Tuesday, April 12, 2011

The Juniper Game by Sherryl Jordan

The Juniper Game by Sherryl Jordan
ISBN: 0590447297
Point, 1994
362 p.

Plot Summary: Dylan is a nerdy high school student who strikes up a friendship with Juniper, a gorgeous, smart, and popular young woman who seems to have telepathic powers. To top it off, they discover a common interest in medieval history. With this type of rare connection, Dylan is hopelessly in love with her, but Juniper has a boyfriend. She proposes that they experiment with time travel. Her method is based on an Einsteinian theory called the eternal now, which means every period in time and every possible outcome is happening simultaneously. The two friends start working on synchronizing their heart rates and meditating and eventually they start time traveling. At first, the traveling just consists of visions. Then, with more practice and experience, it becomes more real and dangerous. Dylan and Juniper will have to resolve their feelings for each other and not get themselves killed traveling through time.

Critical Analysis: The Juniper Game was enjoyable because Jordan clearly understands that the reader can think critically and process complex information about human emotion and interaction. While some young adult authors write down to their audience, Jordan's prose and story elements are complex but enjoyable. There is some treatment of family problems and other typical teenage problems often seen in young adult books, but it does not burden the story. The Juniper Game is more realistic than the average book that deals with these issues.

I found overall that The Juniper Game was accessible, it is not a difficult read but it doesn’t dumb anything down. The story is enough of a departure from common historical young adult fiction in that it reaches out to a different audience. While some historical fiction books get bogged down in details and historical descriptions, Jordan just lets this serve as a backdrop to the character development and drama. Despite being about medieval history and time travel, it is very much book written for girls.

I also appreciated that the relationship between Dylan and Juniper was believable. I thought that Jordan portrayed teen social interaction in a realistic way. Jordan writes about how even though Juniper has a connection with Dylan, she is different at school and has a popular boyfriend. Everything is not wrapped up nicely. There are issues that both Dylan and Juniper had to get through for their relationship to work and I thought that was a nice change of pace.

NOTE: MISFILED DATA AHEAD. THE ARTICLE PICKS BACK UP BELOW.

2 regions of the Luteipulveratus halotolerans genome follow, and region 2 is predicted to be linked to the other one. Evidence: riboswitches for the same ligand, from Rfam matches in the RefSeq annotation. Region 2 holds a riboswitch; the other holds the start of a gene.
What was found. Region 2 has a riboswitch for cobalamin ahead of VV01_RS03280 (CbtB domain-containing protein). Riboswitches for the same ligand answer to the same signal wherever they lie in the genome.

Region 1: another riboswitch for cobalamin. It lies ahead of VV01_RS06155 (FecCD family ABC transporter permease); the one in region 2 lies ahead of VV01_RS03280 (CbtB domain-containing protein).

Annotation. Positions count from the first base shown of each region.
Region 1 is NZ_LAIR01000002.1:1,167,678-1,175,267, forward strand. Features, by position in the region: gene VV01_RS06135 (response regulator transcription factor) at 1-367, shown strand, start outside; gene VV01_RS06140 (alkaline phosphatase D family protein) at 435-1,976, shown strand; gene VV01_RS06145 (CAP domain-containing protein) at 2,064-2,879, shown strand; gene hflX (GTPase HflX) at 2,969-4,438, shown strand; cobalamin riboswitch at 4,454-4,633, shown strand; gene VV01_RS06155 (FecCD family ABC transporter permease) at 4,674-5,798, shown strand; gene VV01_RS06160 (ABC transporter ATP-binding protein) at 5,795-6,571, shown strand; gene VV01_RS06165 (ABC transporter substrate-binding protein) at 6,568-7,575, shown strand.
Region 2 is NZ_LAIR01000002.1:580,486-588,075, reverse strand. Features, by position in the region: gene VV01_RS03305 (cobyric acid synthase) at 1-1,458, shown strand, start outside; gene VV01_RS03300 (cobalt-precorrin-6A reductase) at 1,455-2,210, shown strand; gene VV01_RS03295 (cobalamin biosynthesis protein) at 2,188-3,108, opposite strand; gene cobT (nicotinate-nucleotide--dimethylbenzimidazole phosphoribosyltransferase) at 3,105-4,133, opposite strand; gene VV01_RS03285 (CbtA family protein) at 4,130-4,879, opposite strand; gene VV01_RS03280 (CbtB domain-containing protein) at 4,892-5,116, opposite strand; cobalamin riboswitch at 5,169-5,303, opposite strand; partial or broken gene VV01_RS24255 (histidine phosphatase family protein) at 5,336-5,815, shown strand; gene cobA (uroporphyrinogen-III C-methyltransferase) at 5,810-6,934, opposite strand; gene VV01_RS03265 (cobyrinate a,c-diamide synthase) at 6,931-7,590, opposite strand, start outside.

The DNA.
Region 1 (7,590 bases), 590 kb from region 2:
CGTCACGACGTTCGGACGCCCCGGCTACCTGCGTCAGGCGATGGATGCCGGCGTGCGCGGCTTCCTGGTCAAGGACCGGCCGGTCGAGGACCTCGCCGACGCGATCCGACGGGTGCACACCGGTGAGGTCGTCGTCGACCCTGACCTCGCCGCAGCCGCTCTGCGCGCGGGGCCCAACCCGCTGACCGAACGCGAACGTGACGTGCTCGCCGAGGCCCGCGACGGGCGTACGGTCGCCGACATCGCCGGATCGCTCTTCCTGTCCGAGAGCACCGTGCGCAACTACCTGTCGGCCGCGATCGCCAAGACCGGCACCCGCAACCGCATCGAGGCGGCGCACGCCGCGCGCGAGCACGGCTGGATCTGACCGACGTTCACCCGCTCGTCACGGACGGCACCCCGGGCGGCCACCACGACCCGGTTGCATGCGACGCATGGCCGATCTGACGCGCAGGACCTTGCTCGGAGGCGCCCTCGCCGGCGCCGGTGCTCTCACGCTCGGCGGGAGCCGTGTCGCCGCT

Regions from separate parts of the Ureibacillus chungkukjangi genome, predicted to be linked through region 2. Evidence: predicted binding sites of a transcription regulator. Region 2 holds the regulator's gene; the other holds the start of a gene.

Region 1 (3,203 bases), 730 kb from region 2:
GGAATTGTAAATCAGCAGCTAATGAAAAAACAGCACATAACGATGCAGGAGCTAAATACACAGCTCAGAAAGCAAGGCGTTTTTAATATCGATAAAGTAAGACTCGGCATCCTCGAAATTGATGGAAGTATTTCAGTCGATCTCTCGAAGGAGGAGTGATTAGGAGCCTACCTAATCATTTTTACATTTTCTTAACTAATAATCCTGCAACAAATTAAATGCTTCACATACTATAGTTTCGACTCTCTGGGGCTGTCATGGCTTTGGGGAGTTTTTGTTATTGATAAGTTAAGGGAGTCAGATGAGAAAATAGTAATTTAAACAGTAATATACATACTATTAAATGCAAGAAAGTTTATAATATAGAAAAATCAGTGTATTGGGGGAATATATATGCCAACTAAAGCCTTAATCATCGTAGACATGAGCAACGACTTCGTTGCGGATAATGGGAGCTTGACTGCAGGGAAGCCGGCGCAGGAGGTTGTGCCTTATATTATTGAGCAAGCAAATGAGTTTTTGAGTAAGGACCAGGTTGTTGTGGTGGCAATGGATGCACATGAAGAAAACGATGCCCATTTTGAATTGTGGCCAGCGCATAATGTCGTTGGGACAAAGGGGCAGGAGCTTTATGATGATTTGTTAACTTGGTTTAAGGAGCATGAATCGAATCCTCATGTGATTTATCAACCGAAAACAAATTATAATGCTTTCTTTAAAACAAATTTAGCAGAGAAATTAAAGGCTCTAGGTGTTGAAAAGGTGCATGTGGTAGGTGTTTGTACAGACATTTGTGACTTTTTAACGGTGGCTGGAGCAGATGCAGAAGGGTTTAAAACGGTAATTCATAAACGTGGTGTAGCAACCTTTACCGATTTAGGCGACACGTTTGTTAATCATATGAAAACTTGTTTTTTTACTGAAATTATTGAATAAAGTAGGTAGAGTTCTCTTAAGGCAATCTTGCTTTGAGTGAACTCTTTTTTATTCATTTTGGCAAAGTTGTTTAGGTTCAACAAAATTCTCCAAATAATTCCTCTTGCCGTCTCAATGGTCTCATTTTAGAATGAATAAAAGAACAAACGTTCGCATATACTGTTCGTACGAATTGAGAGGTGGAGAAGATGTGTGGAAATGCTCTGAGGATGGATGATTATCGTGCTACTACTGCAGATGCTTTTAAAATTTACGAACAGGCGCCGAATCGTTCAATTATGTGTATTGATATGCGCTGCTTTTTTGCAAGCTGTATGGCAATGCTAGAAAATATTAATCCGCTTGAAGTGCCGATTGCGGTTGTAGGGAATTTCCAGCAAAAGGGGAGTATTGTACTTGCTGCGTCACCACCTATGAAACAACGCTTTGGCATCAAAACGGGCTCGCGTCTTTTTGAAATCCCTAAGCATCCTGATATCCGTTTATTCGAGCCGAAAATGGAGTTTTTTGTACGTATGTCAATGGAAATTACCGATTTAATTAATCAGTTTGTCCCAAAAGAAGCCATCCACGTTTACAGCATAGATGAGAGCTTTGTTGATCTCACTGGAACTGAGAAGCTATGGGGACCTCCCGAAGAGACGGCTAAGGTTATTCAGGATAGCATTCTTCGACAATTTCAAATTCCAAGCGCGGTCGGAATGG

Reader’s Annotation: Dylan and Juniper are playing a game involving breathing exercises and meditation. Little do they know it could lead to a harrowing adventure in the past.

Author Information: Sherryl Jordan is an author from New Zealand. She went to school in Iowa for a writing program. She didn't enjoy success until later in her career.

Source: http://www.bookrags.com/biography/sherryl-jordan-aya/

Genre: science fiction, historical fiction

Curriculum Ties: The Juniper Game provides a unique look into medieval history and life and also delves a bit into witchcraft. It could be used as a companion for a history class.

Booktalking Ideas: What challenges do Dylan and Juniper have to overcome to fully realize their relationship?

Compare Juniper and Johanna’s characters. How does it contribute to developing them as people?

Reading Level/Interest Age: Ages 12-15

Challenge Issues: underage drinking

Challenge Defense Ideas: Become familiar with the book, keeping the challenge issues in mind. Refer to the library's collection development policy here. If possible, find other opinions from reviews, recommendations, or others who have read the book.

Why I included this title: The Juniper Game is an accessible and high interest title. The characters and relationships are well developed. The book remains a good example that even though a book was written decades ago, it remains relevant. I also thought that it is one of those books that a teen might read then become interested in some of its content and read or research independently about it.

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